Etching step 440 is a common to a plurality of variations of the method disclosed herein. However, in some embodiments, intervening step 460 may be performed. In general, the method that follows the step-440 branch, wherein etching step 440 immediately follows annealing step 430 is suitable for embodiments wherein the target metamaterial is a mesh structure. The step-460 branch, wherein annealing step 430 is followed by a filling step 460 is suitable for embodiments wherein the target metamaterial is an artificial nanocrystal, or wherein vertical well portions of the metamaterial are to be constructed of material different from the material of the two-dimensional grid. Those having skill in the art will appreciate that many combinations of the basic steps disclosed are possible.

Following the step-440 branch, at step 440, vertical wells 220 are etched substantially orthogonally to the channel wells. For example, in some embodiment, a vertical well is etched at every intersection formed by the two-dimensional grid pattern. In other embodiments, vertical wells may be selectively placed only at some intersections, or may be placed at non-intersecting points along trace lines. The arrangement of vertical wells is selected to impart the desired metamaterial property.

In some embodiments, where a complete wire mesh is desired, vertical wells 220 may be etched at every intersection, and each vertical well will pass through each layer, so that a network of vertical wells joins every intersection of each layer to the corresponding intersections of each other layer. In other embodiments, a plurality of vertical wells are provided, at least some of which will pass through more than one layer, so that individual wells join two or more layers to one another. The result is a three-dimensional network containing a plurality of substantially identical channel grids joined to one another by a plurality of vertical wells, called herein a 3-D cavity mesh.

In step 444, the 3-D cavity mesh is filled with a material. This step may include, for example, deposition of a metal along the walls of each channel so that a network of hollow “tubes” is formed. In other embodiments, the 3-D channel mesh may be completely filled with metal, resulting in a solid wire mesh metamaterial such as self-aligned metamaterial 300. This exemplary metamaterial is composed entirely of one substance, and metamaterial properties are affected by the substance itself as well as the final arrangement of the mesh.

The filling step may involve exposing vertical edges of the channel grid so that they can be metallized. The horizontal grid pattern may include vertical intersections. In certain embodiments, metallization in may be replaced with another desired deposition process and type of material.

In step 450, the substrate 200 is removed from around metamaterial 300 only if it is desirable or beneficial to do so. For example, if metamaterial 300 is a wire mesh to be used as an antenna at infrared frequencies, it may be beneficial to leave substrate 200 in place. However, in antennas at other frequencies, it may be beneficial or necessary to chemically remove substrate 200. In step 454, metamaterial 300 may optionally be encased for example in a resin. The desirability of encasing in resin will depend on the metamaterial and the desired properties. In some embodiments, encasing metamaterial 300 in resin may defeat some or all of the desired metamaterial properties.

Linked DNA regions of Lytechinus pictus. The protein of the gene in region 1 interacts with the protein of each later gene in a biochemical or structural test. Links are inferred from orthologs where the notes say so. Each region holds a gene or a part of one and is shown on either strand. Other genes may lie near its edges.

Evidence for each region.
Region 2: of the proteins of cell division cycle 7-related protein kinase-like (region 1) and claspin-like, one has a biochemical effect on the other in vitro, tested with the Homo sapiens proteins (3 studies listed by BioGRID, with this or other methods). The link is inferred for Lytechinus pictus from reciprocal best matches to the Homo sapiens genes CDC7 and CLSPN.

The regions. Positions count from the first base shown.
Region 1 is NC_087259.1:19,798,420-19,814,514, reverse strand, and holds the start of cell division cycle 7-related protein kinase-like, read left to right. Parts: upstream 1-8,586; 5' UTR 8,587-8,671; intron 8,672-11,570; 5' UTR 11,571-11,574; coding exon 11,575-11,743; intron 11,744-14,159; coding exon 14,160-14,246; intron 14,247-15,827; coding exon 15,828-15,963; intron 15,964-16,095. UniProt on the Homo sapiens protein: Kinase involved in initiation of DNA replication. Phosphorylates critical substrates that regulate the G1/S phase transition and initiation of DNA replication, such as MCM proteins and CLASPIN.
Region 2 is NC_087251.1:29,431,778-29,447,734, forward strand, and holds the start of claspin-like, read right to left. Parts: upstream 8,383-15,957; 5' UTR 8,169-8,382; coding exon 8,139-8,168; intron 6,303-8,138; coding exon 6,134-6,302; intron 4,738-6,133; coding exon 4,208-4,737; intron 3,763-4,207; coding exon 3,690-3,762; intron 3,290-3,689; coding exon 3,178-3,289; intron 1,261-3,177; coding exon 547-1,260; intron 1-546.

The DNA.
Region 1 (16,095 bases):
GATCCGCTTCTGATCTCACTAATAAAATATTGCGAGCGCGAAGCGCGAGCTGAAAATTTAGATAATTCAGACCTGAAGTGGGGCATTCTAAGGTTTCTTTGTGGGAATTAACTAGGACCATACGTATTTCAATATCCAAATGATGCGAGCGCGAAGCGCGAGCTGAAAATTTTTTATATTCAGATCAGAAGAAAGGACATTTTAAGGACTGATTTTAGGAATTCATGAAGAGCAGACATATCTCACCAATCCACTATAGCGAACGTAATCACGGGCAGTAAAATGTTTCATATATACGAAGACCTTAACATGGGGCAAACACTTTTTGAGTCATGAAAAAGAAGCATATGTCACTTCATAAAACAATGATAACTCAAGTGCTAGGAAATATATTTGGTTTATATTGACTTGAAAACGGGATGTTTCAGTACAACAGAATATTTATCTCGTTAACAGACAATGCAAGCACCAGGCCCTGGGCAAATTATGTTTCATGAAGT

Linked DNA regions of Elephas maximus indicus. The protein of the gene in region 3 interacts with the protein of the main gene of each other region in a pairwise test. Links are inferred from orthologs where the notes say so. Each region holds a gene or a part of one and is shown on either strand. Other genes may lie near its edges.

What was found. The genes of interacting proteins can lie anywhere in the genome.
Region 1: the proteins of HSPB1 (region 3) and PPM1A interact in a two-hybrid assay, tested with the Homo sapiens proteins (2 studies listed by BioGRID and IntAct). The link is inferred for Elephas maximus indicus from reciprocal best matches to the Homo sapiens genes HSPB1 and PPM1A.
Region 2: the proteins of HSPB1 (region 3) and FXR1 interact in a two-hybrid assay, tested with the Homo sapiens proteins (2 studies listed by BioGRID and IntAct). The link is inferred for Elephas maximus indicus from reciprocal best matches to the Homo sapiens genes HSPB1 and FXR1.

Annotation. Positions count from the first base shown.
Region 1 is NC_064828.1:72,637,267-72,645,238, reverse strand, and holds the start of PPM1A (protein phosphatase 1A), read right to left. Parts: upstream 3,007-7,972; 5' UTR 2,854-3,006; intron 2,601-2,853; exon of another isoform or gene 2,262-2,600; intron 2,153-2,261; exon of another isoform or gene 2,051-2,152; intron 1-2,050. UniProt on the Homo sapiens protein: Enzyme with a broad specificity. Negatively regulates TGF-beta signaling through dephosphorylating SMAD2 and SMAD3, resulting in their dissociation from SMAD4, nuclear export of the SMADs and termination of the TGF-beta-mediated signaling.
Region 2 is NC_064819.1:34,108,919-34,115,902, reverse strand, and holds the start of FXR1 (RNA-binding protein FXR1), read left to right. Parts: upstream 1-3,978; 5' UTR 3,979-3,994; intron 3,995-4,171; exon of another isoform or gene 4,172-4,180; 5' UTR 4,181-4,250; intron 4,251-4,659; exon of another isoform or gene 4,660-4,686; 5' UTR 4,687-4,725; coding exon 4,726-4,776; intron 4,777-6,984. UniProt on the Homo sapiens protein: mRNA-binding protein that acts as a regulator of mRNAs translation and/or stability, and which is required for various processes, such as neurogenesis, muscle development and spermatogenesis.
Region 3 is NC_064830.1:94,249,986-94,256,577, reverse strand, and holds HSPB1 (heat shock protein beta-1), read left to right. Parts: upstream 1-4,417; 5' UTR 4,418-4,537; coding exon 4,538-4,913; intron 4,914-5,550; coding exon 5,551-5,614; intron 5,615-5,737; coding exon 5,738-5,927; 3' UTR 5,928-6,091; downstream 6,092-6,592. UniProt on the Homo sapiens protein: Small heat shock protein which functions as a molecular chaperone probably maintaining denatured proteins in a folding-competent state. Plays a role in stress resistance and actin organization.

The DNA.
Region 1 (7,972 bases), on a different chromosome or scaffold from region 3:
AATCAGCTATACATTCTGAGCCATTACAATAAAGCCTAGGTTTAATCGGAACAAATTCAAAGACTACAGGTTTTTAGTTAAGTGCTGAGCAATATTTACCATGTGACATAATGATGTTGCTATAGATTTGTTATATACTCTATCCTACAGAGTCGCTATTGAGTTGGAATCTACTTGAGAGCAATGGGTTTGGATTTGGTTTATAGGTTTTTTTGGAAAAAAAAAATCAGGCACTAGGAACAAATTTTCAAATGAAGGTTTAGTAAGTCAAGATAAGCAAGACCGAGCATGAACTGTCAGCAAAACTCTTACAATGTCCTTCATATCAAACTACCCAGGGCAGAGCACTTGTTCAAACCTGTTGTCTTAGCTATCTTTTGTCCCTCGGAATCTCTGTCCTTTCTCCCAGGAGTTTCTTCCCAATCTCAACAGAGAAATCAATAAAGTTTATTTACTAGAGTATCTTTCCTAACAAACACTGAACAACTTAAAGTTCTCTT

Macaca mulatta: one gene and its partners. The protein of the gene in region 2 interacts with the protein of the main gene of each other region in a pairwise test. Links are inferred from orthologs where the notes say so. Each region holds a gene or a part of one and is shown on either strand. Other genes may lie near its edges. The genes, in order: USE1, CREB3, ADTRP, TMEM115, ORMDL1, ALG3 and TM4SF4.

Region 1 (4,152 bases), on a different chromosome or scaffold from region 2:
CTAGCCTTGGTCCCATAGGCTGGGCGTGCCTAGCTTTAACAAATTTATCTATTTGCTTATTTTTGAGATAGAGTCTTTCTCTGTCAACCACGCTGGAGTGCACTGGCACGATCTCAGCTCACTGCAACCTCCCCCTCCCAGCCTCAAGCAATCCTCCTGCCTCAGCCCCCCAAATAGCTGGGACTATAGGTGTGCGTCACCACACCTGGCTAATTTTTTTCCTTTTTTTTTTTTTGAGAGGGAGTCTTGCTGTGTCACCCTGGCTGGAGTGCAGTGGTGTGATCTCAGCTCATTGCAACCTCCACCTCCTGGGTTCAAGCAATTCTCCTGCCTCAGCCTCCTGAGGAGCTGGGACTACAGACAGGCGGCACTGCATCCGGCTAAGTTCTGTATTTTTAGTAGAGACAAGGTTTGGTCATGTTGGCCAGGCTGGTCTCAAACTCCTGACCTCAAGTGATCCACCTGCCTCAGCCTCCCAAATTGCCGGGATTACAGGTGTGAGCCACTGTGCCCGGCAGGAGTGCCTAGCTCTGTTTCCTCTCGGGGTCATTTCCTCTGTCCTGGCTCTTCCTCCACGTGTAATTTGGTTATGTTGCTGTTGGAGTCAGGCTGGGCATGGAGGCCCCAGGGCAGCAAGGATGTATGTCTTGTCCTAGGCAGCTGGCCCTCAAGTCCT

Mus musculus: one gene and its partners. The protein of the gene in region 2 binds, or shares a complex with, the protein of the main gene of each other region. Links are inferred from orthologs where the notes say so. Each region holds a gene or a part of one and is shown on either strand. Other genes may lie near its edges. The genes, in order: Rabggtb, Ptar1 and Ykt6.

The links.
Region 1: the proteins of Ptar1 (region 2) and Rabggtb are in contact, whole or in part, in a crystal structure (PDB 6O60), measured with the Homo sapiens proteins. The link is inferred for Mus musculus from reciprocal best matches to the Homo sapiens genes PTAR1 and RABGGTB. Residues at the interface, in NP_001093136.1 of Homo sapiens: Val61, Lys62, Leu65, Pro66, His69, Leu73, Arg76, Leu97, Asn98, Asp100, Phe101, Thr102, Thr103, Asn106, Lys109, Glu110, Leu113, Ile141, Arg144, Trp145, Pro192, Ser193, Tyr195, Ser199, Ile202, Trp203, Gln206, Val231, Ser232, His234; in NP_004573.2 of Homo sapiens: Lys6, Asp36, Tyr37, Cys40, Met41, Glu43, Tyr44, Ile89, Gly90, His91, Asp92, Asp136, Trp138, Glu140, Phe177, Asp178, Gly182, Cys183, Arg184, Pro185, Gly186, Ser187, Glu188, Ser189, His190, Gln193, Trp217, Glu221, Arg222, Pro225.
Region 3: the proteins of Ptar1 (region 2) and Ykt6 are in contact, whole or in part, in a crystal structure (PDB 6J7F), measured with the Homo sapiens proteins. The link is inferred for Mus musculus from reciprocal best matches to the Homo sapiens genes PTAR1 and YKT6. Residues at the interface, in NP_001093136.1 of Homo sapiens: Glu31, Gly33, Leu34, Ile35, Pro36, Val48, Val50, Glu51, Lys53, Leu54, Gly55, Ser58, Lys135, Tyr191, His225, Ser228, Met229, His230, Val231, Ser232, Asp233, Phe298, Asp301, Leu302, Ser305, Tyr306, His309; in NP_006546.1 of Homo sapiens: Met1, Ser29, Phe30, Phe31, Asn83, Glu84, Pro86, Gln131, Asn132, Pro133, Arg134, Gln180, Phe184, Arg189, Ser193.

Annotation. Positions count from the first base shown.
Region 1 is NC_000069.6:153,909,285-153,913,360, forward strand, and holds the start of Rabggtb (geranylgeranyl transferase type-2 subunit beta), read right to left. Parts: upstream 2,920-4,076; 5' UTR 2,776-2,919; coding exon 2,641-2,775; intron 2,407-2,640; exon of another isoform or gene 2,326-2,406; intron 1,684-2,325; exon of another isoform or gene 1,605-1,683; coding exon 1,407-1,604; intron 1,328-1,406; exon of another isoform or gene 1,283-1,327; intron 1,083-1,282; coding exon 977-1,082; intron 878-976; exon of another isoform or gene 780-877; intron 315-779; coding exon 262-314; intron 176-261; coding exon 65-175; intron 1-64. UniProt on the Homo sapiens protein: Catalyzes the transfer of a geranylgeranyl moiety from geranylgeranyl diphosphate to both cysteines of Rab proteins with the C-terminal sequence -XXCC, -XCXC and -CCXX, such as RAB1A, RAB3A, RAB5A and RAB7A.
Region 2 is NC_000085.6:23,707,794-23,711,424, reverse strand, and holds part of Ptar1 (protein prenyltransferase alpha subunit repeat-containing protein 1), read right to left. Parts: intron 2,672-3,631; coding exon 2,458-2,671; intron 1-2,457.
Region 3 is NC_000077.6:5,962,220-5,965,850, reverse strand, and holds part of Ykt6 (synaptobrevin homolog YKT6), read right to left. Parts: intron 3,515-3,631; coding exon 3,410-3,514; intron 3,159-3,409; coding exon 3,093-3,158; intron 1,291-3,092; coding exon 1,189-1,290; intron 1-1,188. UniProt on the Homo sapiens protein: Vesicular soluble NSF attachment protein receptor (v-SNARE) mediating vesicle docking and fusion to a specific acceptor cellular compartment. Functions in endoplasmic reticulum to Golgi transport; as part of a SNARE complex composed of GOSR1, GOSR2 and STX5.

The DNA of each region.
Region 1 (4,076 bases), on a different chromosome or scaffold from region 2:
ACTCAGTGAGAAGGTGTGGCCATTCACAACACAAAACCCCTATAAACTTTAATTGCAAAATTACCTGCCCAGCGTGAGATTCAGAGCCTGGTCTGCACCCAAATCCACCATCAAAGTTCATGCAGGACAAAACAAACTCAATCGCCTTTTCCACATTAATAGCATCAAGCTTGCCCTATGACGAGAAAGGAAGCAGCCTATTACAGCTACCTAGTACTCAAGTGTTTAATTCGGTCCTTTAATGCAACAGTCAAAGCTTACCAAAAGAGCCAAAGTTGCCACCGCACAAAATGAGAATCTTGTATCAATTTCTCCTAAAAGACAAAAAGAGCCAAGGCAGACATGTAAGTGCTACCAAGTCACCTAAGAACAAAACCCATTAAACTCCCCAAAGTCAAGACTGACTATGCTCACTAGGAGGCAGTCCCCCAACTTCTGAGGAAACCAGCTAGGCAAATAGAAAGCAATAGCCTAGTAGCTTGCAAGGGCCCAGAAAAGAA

Similar methods may be used to make mixed-material metamaterials. For example, the process as described above may be suitable for making a metamaterial antenna. The process can be modified slightly to make a metamaterial filter for example by making metamaterial 300 in three separate blocks, two of which are made of conductive metal and one of which is made of a dielectric. By joining three separate blocks in the pattern conductor-dielectric-conductor, a high-frequency passband can be produced and used to filter unwanted frequencies.

Returning to the step-460 branch of FIG. 4, at step 460, the two-dimensional channel grids are filled with a first material. This may be done in the same manner as described in step 444.

In step 464, vertical wells are etched. This method is similar as to that described in step 440. In step 464, selection of an appropriate etchant and process is necessary because an existing wire mesh is already in place. For example, if a chlorinated chemical process is used, the existing wire pieces may vertically block the etch, so that “walls” of substrate material are left between layers of wire mesh. To avoid formation of walls, a fluorinated chemical etch process may be used instead to ensure a clean etch around each individual wire and between wires. The result is a line of exposed wire intersections running down the well.

In step 470, a second material may deposited on exposed intersections. For example, if the wire mesh is made of aluminum, a gold beat may be deposited on each exposed junction. This can be accomplished for example by electrically or chemically “growing” the beads on the junctions according to methods known in the art.

In step 474, after beads of the second material are deposited or “grown” on the exposed junctions, the remainder of each well may be filled with a desired fill material, such as resin. Those with skill in the art will recognize that other combinations are possible to select for desired metamaterial properties. For example, vertical wells may be filled with the first material after beads of the second material are deposited on the junctions.